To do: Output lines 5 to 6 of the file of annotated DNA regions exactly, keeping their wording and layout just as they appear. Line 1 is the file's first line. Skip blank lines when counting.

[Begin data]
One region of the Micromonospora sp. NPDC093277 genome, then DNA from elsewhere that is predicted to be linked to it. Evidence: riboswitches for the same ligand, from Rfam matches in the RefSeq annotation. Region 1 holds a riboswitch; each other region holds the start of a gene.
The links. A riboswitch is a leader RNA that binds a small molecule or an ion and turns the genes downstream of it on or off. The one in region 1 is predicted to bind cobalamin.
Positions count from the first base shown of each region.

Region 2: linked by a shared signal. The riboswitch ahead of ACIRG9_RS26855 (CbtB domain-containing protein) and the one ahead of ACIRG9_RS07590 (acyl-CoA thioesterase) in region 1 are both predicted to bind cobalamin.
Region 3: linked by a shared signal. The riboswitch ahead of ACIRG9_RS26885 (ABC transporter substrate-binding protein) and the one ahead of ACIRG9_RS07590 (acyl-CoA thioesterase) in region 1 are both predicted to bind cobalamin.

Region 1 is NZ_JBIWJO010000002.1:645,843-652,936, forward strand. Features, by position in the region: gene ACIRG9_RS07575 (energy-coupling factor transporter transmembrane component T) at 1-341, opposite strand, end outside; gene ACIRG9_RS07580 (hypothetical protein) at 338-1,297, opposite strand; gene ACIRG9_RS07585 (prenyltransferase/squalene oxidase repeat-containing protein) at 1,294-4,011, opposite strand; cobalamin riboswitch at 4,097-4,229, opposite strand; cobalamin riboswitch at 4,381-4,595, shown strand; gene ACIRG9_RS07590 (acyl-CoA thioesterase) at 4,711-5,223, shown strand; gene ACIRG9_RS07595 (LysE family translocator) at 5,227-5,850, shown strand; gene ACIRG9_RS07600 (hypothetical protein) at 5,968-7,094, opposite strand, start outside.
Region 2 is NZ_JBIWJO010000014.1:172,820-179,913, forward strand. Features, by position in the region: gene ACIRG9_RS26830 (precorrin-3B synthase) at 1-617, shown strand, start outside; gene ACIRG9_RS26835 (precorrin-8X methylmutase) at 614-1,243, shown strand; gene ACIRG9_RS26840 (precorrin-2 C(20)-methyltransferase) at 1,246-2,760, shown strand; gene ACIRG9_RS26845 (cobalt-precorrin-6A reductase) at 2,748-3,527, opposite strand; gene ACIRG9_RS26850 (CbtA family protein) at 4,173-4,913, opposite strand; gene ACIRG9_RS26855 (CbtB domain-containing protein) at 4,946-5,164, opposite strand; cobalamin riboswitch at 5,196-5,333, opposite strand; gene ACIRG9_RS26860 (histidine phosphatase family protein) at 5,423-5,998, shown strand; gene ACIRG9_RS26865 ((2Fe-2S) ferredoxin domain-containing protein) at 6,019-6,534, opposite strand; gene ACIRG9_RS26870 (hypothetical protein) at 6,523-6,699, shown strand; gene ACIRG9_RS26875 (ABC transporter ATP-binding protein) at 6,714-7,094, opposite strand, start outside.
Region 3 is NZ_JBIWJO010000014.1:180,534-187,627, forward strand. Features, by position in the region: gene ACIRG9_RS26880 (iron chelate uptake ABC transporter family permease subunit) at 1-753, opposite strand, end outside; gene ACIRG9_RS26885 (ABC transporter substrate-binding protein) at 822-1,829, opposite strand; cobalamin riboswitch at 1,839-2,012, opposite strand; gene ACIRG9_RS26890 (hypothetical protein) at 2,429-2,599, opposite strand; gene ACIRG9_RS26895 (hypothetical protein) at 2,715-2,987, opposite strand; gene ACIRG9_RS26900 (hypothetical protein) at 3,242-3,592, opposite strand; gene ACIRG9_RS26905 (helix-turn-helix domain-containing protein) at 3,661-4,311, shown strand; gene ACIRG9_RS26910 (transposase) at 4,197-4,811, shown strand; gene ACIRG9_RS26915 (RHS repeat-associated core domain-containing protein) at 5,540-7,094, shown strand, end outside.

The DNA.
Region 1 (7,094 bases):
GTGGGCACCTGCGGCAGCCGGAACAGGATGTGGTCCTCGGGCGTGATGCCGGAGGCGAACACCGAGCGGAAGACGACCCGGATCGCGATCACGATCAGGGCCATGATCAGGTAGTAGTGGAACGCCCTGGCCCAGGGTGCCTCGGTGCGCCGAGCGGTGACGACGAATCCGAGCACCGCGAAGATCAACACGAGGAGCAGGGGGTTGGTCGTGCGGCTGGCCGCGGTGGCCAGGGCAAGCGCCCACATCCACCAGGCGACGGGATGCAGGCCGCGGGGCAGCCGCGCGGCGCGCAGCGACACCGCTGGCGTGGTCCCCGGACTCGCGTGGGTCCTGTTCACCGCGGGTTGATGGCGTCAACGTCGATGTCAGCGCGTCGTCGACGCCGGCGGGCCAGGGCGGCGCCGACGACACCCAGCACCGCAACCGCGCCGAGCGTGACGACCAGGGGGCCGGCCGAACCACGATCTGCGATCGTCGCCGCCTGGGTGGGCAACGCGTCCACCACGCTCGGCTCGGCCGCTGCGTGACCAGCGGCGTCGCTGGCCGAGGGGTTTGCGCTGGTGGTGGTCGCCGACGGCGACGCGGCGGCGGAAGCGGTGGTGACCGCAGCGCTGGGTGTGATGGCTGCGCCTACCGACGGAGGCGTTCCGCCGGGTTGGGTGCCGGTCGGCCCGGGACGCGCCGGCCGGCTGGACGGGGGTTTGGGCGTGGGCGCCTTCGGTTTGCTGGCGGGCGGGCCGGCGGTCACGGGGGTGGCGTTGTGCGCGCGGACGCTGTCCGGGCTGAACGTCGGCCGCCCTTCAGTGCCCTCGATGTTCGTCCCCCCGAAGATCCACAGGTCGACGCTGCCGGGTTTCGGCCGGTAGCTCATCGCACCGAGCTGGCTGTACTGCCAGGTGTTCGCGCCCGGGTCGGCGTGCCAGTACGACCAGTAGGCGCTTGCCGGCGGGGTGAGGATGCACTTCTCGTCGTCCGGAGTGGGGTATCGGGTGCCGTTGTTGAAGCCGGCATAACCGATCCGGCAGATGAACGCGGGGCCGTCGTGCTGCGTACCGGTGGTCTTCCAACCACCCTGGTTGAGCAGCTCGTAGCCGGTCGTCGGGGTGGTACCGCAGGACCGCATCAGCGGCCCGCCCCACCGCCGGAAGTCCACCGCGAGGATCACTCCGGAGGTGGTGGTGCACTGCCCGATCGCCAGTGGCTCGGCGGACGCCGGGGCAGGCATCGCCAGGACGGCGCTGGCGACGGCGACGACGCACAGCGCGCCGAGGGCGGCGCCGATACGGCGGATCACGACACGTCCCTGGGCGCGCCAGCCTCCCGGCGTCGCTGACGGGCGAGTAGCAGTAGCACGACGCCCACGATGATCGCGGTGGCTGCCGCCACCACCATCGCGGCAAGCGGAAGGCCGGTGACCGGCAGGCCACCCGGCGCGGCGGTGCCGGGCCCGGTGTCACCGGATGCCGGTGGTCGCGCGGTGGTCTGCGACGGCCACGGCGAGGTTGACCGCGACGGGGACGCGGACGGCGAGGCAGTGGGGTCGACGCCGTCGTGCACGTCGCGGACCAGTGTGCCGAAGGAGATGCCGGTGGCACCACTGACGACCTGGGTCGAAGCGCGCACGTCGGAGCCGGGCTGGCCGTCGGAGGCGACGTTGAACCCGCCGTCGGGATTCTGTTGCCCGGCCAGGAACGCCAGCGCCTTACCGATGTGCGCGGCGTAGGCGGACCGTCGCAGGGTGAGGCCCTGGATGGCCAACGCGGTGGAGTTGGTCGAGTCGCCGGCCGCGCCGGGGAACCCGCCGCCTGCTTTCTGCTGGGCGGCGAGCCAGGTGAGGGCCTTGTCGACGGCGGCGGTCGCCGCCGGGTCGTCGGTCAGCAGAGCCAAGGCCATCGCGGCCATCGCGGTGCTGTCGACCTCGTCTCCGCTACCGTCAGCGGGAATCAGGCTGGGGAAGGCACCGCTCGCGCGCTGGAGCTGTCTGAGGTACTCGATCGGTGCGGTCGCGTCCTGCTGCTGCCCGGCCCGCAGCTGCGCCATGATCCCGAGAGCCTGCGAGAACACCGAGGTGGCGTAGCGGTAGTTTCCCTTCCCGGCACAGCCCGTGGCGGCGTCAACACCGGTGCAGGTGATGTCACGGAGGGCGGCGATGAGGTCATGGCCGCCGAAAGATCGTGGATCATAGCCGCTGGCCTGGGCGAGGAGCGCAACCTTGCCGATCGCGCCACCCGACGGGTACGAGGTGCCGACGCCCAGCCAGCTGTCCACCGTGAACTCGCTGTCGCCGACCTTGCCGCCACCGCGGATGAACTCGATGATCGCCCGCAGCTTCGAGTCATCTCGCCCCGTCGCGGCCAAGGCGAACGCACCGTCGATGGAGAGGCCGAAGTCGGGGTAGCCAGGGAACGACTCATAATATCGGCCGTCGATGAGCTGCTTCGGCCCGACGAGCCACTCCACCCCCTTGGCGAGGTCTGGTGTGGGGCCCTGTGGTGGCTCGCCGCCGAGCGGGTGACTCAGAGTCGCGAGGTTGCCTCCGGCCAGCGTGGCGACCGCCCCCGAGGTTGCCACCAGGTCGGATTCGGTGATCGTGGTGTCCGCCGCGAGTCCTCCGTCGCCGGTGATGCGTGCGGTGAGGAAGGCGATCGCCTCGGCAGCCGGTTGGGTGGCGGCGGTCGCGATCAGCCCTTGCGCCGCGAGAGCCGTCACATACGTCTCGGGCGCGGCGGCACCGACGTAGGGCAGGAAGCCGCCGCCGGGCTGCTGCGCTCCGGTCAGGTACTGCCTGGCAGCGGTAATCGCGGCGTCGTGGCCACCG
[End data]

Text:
Region 3: linked by a shared signal. The riboswitch ahead of ACIRG9_RS26885 (ABC transporter substrate-binding protein) and the one ahead of ACIRG9_RS07590 (acyl-CoA thioesterase) in region 1 are both predicted to bind cobalamin.

Region 1 is NZ_JBIWJO010000002.1:645,843-652,936, forward strand. Features, by position in the region: gene ACIRG9_RS07575 (energy-coupling factor transporter transmembrane component T) at 1-341, opposite strand, end outside; gene ACIRG9_RS07580 (hypothetical protein) at 338-1,297, opposite strand; gene ACIRG9_RS07585 (prenyltransferase/squalene oxidase repeat-containing protein) at 1,294-4,011, opposite strand; cobalamin riboswitch at 4,097-4,229, opposite strand; cobalamin riboswitch at 4,381-4,595, shown strand; gene ACIRG9_RS07590 (acyl-CoA thioesterase) at 4,711-5,223, shown strand; gene ACIRG9_RS07595 (LysE family translocator) at 5,227-5,850, shown strand; gene ACIRG9_RS07600 (hypothetical protein) at 5,968-7,094, opposite strand, start outside.